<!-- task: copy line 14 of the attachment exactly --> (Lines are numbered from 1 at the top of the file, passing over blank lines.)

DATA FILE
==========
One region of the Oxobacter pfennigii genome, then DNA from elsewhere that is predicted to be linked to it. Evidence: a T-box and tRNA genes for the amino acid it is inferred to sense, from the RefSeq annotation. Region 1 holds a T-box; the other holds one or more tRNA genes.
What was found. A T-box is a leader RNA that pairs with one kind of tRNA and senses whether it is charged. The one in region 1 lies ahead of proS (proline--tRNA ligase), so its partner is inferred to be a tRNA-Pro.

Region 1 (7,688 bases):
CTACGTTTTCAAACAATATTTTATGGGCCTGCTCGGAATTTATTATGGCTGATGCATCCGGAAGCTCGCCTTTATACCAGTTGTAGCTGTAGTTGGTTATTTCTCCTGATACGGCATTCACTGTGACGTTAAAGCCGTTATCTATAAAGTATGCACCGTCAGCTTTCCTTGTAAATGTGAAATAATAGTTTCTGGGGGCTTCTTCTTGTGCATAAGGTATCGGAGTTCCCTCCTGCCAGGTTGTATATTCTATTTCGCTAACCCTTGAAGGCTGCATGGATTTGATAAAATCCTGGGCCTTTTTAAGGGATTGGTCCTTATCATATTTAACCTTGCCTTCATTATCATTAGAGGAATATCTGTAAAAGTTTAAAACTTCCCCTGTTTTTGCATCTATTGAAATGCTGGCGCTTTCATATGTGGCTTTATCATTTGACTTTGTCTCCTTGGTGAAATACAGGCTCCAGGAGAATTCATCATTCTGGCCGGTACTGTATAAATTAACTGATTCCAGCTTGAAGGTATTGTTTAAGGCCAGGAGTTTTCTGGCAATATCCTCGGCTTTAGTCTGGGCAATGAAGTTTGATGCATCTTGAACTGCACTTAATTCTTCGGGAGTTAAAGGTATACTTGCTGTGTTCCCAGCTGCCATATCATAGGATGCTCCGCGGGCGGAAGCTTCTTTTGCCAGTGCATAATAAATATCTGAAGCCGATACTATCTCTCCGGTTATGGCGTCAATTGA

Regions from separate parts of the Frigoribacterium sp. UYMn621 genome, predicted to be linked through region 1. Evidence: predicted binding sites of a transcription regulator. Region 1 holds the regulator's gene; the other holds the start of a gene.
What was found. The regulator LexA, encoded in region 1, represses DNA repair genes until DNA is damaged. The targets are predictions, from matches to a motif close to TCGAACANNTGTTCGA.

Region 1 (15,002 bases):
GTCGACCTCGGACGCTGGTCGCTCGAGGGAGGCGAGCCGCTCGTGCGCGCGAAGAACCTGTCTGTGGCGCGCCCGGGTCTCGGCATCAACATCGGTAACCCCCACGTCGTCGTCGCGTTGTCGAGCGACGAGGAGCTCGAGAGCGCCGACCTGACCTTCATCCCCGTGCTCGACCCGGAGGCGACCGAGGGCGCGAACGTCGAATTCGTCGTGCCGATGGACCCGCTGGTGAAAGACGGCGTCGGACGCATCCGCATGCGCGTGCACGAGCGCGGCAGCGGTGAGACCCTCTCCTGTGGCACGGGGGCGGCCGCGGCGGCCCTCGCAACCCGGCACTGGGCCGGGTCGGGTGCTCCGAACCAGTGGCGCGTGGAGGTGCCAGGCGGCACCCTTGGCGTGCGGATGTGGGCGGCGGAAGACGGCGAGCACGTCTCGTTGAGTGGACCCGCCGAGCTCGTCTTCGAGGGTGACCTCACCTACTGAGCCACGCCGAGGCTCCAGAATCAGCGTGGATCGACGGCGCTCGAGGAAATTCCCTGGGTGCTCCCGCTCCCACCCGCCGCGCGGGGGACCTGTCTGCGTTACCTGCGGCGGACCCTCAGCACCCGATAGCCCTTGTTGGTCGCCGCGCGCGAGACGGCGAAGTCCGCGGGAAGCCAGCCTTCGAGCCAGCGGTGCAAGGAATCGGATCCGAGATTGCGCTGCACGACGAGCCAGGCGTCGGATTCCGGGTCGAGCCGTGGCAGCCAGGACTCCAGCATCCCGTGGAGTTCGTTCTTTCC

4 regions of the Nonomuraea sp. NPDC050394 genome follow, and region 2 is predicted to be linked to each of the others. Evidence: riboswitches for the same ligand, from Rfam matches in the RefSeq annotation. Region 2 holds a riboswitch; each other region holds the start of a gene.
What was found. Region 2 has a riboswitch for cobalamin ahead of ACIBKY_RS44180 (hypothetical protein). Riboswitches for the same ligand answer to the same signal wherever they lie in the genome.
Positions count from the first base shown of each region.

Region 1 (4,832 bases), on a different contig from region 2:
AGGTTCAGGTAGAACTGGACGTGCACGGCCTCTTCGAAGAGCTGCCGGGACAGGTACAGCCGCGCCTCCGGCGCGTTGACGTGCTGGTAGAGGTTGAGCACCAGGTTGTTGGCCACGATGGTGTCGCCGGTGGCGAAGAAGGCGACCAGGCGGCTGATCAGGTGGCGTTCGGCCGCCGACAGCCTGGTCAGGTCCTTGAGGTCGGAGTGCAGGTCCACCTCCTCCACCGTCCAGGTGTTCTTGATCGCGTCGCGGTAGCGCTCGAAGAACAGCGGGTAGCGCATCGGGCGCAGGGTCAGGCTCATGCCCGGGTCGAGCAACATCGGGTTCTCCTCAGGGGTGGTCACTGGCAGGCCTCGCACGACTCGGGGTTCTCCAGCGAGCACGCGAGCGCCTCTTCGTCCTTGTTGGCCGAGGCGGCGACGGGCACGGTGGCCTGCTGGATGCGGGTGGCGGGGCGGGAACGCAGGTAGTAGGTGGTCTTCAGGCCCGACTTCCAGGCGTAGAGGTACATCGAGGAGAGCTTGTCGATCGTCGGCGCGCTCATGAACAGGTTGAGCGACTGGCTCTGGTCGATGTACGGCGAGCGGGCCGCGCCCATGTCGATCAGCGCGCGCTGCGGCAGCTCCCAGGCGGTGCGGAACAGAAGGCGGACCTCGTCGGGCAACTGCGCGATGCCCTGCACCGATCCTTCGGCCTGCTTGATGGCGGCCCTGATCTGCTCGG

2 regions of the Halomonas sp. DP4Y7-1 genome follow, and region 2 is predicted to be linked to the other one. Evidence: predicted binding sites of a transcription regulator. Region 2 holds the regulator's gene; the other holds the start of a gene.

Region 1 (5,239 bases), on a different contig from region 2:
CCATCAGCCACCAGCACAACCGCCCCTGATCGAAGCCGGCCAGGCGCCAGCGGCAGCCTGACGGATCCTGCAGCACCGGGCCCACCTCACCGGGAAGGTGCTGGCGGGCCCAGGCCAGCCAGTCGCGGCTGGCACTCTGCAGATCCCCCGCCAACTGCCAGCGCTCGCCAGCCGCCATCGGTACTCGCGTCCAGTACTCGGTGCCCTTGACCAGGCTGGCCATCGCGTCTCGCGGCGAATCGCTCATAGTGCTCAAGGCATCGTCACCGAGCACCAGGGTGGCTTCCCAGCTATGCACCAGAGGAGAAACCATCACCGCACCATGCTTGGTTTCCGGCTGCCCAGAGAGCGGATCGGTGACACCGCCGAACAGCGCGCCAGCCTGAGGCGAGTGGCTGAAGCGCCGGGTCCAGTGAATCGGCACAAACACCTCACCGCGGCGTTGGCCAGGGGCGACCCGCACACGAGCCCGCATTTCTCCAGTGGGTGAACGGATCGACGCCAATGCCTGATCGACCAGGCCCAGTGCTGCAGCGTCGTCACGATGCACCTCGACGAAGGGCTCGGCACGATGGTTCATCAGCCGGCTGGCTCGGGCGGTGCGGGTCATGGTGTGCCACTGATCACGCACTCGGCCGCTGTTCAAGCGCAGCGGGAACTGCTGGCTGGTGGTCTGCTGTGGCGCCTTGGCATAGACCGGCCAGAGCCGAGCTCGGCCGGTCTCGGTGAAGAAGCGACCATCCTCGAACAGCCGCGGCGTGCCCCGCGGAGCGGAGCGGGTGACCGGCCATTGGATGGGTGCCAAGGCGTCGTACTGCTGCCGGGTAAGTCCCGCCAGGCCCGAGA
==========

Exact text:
2 regions of the Halomonas sp. DP4Y7-1 genome follow, and region 2 is predicted to be linked to the other one. Evidence: predicted binding sites of a transcription regulator. Region 2 holds the regulator's gene; the other holds the start of a gene.